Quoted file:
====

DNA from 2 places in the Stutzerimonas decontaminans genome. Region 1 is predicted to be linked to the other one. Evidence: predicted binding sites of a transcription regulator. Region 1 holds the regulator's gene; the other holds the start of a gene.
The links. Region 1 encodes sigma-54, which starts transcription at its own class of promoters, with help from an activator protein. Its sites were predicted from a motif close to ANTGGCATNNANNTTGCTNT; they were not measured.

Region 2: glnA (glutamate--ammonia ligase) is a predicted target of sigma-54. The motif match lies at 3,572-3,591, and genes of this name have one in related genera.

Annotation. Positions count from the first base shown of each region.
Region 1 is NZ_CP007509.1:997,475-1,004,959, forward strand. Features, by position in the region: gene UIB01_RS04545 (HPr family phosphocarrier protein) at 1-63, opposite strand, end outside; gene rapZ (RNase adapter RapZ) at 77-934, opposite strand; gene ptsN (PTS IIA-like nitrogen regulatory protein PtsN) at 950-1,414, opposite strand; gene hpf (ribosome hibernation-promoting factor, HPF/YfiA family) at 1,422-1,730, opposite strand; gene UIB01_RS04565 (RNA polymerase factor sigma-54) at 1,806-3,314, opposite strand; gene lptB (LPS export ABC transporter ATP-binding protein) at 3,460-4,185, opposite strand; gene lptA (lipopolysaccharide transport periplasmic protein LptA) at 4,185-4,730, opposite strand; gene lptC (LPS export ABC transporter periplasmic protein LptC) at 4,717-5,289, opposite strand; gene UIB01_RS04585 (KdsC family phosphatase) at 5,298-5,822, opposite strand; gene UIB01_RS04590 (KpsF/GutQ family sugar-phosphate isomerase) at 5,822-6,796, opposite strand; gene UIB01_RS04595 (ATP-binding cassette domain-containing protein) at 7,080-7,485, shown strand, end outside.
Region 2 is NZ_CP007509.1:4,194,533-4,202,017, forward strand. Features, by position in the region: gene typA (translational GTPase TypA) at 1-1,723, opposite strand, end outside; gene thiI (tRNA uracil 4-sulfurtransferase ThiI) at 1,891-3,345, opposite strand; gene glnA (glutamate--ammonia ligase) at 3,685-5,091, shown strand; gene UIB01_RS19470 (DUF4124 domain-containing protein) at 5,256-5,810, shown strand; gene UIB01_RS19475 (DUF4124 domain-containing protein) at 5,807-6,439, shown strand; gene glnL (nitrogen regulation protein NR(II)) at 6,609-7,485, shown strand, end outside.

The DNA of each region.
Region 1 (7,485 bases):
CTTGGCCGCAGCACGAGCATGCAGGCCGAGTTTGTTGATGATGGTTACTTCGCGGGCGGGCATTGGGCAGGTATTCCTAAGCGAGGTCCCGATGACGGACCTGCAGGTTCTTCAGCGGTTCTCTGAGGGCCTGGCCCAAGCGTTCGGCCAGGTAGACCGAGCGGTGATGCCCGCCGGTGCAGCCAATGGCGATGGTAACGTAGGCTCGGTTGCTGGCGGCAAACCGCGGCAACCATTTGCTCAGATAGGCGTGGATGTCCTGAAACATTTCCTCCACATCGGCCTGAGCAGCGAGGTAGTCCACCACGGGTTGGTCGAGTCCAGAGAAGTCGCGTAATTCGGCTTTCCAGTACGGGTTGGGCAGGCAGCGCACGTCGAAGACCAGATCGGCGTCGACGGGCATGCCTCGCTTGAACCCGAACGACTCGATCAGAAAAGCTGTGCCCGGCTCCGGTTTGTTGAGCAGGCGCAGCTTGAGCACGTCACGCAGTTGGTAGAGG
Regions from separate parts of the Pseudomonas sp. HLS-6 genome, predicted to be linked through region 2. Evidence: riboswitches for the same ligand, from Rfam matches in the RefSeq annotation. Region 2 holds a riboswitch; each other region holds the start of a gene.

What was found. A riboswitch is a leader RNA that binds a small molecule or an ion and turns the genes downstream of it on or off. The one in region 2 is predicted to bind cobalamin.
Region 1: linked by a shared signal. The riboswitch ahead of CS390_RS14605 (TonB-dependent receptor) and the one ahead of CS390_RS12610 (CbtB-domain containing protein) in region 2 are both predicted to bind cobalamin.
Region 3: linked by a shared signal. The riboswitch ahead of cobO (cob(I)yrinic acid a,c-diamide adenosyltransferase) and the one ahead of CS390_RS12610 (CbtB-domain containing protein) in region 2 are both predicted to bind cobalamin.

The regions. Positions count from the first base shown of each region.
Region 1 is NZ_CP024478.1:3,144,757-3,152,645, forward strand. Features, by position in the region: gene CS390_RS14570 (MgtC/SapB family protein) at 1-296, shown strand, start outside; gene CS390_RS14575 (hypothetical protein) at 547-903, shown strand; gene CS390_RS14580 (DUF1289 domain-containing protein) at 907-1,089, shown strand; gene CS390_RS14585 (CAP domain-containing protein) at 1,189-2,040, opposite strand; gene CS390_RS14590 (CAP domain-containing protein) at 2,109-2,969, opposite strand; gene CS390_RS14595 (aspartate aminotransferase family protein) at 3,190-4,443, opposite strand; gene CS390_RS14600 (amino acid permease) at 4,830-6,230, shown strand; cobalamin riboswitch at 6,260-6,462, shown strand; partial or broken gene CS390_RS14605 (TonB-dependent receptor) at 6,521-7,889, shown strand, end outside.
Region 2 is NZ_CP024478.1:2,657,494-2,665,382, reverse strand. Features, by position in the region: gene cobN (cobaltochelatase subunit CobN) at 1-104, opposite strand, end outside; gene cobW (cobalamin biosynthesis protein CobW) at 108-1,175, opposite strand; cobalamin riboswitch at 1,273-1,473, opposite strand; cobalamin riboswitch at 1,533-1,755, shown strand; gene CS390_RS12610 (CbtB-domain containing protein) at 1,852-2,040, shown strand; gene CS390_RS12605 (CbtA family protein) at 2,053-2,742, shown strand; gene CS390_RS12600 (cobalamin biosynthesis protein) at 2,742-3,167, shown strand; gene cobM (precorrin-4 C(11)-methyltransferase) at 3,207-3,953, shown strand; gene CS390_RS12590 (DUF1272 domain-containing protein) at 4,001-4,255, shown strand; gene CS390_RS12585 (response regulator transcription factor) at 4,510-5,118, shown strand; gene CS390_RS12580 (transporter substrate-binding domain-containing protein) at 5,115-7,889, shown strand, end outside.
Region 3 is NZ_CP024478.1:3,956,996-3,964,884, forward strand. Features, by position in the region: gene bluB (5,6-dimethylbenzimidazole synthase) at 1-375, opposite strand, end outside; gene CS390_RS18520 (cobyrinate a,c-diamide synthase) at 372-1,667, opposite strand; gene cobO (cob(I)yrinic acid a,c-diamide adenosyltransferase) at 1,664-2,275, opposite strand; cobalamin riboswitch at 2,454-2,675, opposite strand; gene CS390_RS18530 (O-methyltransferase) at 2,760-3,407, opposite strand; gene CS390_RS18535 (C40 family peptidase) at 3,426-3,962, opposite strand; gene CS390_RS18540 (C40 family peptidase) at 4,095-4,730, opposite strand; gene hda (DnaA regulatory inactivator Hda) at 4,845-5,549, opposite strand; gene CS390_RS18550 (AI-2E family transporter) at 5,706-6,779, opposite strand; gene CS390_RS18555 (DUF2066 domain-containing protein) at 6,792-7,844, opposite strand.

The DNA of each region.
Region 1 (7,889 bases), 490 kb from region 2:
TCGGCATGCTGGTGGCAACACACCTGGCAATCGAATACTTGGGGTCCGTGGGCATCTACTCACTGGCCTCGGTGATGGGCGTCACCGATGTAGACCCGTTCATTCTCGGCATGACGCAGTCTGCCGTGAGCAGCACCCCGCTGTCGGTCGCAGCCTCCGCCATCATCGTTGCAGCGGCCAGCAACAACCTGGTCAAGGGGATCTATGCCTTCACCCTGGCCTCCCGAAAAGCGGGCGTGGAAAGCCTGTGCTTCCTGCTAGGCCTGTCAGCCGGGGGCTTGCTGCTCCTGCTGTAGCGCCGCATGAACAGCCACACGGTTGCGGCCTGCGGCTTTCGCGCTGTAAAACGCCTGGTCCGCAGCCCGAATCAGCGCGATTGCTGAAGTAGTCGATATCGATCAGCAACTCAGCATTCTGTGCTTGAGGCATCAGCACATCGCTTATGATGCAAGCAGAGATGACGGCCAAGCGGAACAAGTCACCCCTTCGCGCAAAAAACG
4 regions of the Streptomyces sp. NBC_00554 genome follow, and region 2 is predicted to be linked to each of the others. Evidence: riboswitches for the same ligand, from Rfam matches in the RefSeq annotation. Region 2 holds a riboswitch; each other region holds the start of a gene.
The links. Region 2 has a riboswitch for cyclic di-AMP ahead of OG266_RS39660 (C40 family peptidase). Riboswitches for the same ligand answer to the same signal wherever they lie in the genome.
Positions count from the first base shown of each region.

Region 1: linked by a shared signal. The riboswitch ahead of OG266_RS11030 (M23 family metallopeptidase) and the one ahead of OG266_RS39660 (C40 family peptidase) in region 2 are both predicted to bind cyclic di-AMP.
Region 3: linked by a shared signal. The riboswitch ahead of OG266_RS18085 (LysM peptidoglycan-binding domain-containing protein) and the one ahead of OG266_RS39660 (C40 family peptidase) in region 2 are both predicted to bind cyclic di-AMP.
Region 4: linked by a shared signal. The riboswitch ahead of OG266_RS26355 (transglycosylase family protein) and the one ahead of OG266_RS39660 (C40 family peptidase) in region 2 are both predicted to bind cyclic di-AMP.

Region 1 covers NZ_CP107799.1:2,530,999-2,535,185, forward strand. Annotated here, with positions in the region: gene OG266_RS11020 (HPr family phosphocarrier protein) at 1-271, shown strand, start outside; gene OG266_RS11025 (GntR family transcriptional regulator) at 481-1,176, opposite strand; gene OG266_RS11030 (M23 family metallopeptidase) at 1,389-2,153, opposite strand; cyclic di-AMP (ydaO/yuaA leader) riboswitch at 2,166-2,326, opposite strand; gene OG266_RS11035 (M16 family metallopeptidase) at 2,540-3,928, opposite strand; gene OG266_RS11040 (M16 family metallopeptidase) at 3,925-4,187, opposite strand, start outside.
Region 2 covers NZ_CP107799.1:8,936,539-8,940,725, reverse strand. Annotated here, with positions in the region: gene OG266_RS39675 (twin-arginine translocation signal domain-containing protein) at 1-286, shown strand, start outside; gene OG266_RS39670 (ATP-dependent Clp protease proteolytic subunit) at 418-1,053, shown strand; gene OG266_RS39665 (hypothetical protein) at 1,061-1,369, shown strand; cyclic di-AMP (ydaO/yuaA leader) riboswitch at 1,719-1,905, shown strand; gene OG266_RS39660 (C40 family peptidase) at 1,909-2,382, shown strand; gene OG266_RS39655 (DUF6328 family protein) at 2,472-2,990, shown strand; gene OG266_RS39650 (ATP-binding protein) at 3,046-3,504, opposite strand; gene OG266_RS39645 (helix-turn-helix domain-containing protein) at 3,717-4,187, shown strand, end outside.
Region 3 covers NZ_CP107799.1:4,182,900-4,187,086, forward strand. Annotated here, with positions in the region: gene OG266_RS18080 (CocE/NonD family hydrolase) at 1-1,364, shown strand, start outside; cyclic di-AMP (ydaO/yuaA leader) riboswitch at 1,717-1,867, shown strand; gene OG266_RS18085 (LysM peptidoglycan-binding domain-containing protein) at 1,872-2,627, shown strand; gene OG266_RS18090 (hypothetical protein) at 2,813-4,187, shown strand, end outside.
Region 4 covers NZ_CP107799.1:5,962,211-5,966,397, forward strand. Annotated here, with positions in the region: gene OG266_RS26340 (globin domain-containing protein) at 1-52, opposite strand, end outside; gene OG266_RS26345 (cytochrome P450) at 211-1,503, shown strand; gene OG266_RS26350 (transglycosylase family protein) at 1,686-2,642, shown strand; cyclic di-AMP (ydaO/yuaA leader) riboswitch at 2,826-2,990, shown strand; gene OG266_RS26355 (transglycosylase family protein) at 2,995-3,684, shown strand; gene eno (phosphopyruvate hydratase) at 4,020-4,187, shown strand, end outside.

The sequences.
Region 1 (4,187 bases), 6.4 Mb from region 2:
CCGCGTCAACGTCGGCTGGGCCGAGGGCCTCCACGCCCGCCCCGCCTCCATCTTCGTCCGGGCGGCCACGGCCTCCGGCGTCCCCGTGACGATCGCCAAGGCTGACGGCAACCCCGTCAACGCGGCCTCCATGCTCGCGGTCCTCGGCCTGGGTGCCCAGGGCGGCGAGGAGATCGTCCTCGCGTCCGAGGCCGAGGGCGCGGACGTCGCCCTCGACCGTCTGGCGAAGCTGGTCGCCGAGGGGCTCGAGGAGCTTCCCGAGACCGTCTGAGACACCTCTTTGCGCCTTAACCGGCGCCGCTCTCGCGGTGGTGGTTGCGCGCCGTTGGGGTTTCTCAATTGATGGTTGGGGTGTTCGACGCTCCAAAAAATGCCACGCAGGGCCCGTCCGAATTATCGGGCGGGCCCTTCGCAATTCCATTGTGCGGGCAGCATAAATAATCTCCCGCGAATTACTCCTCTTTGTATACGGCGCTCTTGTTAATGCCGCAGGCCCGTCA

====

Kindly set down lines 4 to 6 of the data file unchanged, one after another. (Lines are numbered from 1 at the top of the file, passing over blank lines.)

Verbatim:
Annotation. Positions count from the first base shown of each region.
Region 1 is NZ_CP007509.1:997,475-1,004,959, forward strand. Features, by position in the region: gene UIB01_RS04545 (HPr family phosphocarrier protein) at 1-63, opposite strand, end outside; gene rapZ (RNase adapter RapZ) at 77-934, opposite strand; gene ptsN (PTS IIA-like nitrogen regulatory protein PtsN) at 950-1,414, opposite strand; gene hpf (ribosome hibernation-promoting factor, HPF/YfiA family) at 1,422-1,730, opposite strand; gene UIB01_RS04565 (RNA polymerase factor sigma-54) at 1,806-3,314, opposite strand; gene lptB (LPS export ABC transporter ATP-binding protein) at 3,460-4,185, opposite strand; gene lptA (lipopolysaccharide transport periplasmic protein LptA) at 4,185-4,730, opposite strand; gene lptC (LPS export ABC transporter periplasmic protein LptC) at 4,717-5,289, opposite strand; gene UIB01_RS04585 (KdsC family phosphatase) at 5,298-5,822, opposite strand; gene UIB01_RS04590 (KpsF/GutQ family sugar-phosphate isomerase) at 5,822-6,796, opposite strand; gene UIB01_RS04595 (ATP-binding cassette domain-containing protein) at 7,080-7,485, shown strand, end outside.
Region 2 is NZ_CP007509.1:4,194,533-4,202,017, forward strand. Features, by position in the region: gene typA (translational GTPase TypA) at 1-1,723, opposite strand, end outside; gene thiI (tRNA uracil 4-sulfurtransferase ThiI) at 1,891-3,345, opposite strand; gene glnA (glutamate--ammonia ligase) at 3,685-5,091, shown strand; gene UIB01_RS19470 (DUF4124 domain-containing protein) at 5,256-5,810, shown strand; gene UIB01_RS19475 (DUF4124 domain-containing protein) at 5,807-6,439, shown strand; gene glnL (nitrogen regulation protein NR(II)) at 6,609-7,485, shown strand, end outside.